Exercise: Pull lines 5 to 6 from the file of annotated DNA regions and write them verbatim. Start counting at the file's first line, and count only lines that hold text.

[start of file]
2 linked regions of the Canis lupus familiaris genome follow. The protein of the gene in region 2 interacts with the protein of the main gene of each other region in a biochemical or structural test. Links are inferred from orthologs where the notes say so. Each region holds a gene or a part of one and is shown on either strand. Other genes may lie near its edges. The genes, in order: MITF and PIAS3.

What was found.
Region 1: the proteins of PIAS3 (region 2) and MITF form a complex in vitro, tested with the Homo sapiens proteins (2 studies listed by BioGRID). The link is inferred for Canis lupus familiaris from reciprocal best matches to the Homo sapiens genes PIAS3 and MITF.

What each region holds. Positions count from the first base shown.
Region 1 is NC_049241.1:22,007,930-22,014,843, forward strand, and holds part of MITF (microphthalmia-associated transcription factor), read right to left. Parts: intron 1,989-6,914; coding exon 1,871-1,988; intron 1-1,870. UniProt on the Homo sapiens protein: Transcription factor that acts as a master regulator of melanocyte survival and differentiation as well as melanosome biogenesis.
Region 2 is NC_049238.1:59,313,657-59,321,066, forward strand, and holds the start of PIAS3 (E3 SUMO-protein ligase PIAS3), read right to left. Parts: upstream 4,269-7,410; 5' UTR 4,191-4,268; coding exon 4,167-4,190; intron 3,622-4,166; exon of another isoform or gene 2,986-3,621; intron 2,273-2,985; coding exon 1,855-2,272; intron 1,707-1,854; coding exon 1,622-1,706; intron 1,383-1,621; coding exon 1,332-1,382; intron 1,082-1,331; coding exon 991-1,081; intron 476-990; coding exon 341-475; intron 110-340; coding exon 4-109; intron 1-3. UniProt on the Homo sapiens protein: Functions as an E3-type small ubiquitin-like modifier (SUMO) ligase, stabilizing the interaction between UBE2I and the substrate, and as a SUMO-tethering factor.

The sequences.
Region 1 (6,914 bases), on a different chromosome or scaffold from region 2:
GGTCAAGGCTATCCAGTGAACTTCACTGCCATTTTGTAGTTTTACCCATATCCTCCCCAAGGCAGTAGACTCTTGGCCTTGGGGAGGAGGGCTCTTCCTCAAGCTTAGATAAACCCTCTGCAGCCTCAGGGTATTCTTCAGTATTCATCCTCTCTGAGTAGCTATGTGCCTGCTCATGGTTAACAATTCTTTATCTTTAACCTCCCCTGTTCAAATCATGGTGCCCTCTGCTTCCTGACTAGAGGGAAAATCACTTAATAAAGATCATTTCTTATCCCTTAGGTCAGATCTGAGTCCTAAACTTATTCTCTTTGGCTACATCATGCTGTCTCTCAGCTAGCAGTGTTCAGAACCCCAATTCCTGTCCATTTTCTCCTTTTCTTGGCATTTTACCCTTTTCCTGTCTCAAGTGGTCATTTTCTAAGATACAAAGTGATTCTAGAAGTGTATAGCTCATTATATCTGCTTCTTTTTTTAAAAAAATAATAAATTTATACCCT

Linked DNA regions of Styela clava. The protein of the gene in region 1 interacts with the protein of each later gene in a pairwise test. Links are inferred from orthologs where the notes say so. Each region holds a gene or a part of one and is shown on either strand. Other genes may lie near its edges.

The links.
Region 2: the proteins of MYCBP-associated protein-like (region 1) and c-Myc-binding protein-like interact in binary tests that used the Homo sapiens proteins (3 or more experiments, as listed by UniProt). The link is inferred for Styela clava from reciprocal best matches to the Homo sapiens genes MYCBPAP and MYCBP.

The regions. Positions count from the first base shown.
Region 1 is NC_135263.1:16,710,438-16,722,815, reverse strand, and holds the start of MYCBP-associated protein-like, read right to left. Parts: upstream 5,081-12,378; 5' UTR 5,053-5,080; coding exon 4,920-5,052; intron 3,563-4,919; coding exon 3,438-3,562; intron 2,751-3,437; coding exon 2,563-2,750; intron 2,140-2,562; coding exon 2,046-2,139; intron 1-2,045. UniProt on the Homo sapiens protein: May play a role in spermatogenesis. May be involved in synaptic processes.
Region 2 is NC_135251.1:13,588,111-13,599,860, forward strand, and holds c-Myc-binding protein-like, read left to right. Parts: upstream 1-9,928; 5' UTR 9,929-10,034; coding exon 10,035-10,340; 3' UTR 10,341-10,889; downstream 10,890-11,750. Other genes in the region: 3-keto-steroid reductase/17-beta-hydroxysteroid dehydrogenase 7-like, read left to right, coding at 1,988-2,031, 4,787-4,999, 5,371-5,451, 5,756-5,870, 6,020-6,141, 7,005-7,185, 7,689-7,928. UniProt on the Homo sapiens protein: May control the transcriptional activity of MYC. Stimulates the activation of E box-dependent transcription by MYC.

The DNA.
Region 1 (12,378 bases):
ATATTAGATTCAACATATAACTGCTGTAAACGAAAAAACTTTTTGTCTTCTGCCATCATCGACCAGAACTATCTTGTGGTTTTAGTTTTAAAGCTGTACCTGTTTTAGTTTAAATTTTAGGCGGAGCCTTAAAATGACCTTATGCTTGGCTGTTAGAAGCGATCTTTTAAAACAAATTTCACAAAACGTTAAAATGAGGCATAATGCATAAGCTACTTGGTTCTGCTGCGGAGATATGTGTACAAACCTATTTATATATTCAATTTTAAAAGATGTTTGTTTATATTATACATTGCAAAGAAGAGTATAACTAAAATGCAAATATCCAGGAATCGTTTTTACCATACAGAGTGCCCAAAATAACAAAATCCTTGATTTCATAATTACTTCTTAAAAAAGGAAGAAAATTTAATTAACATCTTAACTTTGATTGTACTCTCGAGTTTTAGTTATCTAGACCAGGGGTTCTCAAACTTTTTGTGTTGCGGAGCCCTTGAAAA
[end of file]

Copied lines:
Region 1 is NC_049241.1:22,007,930-22,014,843, forward strand, and holds part of MITF (microphthalmia-associated transcription factor), read right to left. Parts: intron 1,989-6,914; coding exon 1,871-1,988; intron 1-1,870. UniProt on the Homo sapiens protein: Transcription factor that acts as a master regulator of melanocyte survival and differentiation as well as melanosome biogenesis.
Region 2 is NC_049238.1:59,313,657-59,321,066, forward strand, and holds the start of PIAS3 (E3 SUMO-protein ligase PIAS3), read right to left. Parts: upstream 4,269-7,410; 5' UTR 4,191-4,268; coding exon 4,167-4,190; intron 3,622-4,166; exon of another isoform or gene 2,986-3,621; intron 2,273-2,985; coding exon 1,855-2,272; intron 1,707-1,854; coding exon 1,622-1,706; intron 1,383-1,621; coding exon 1,332-1,382; intron 1,082-1,331; coding exon 991-1,081; intron 476-990; coding exon 341-475; intron 110-340; coding exon 4-109; intron 1-3. UniProt on the Homo sapiens protein: Functions as an E3-type small ubiquitin-like modifier (SUMO) ligase, stabilizing the interaction between UBE2I and the substrate, and as a SUMO-tethering factor.